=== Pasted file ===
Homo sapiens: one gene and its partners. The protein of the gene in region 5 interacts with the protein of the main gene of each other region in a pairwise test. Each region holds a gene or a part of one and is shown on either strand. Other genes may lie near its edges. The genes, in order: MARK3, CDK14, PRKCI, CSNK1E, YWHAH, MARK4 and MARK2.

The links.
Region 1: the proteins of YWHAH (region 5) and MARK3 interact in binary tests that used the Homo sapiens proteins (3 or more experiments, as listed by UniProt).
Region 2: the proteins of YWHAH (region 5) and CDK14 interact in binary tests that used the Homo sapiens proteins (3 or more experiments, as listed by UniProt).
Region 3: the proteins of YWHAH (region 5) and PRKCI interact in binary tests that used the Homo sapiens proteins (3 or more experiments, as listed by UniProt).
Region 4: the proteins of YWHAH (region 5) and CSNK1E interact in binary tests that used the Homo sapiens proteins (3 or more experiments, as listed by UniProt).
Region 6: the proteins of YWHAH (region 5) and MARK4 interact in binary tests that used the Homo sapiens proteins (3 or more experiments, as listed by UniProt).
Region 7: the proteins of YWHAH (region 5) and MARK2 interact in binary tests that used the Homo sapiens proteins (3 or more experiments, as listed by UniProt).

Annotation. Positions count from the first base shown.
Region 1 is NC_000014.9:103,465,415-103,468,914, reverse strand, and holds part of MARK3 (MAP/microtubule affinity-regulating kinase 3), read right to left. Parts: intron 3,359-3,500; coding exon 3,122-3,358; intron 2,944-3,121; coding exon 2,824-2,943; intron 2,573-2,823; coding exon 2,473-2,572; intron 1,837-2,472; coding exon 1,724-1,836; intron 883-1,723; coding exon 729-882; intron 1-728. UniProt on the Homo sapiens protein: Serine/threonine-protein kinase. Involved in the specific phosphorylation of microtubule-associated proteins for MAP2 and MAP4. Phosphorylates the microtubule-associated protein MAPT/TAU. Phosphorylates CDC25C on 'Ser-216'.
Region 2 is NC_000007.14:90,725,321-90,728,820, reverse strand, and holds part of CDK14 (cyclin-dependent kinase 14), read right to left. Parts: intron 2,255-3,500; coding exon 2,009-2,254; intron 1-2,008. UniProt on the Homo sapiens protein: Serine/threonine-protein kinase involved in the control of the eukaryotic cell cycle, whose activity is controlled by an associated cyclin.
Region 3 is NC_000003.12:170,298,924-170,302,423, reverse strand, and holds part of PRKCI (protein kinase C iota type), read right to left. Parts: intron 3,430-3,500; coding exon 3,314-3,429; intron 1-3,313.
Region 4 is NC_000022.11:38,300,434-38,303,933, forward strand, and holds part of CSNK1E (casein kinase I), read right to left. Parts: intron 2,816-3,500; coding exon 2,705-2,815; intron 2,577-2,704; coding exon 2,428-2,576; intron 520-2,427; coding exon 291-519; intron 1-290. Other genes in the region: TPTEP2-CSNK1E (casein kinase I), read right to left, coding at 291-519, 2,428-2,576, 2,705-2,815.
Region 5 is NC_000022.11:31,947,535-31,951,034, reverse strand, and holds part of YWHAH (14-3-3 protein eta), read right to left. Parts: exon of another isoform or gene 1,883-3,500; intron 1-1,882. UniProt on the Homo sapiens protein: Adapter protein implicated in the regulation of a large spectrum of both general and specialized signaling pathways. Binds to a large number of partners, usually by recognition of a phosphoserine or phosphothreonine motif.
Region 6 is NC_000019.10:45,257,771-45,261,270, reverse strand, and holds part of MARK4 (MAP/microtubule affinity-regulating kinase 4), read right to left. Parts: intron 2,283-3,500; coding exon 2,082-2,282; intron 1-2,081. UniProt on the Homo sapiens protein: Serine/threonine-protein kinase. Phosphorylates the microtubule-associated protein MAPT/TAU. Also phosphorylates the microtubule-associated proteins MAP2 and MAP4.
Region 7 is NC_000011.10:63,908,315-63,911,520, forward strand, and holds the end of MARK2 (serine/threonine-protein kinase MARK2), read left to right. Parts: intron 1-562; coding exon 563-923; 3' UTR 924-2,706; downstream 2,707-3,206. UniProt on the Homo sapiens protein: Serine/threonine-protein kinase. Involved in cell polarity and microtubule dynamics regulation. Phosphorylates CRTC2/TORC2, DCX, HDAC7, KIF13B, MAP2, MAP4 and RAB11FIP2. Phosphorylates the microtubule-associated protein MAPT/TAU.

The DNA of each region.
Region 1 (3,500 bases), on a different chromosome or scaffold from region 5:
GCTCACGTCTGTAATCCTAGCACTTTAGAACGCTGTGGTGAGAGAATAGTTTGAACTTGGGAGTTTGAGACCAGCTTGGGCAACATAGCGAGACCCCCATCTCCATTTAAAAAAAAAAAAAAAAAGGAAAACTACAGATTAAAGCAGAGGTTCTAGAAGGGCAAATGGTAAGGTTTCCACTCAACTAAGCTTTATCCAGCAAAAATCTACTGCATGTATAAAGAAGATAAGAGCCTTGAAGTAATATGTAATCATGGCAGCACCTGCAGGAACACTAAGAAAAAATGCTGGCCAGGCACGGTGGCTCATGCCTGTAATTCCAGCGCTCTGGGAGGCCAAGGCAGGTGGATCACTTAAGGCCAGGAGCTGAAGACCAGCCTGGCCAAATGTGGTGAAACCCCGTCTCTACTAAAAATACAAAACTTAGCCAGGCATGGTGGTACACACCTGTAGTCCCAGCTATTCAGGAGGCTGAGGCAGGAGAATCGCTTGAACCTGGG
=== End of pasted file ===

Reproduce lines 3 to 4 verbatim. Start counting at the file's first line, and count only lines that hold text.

Region 1: the proteins of YWHAH (region 5) and MARK3 interact in binary tests that used the Homo sapiens proteins (3 or more experiments, as listed by UniProt).
Region 2: the proteins of YWHAH (region 5) and CDK14 interact in binary tests that used the Homo sapiens proteins (3 or more experiments, as listed by UniProt).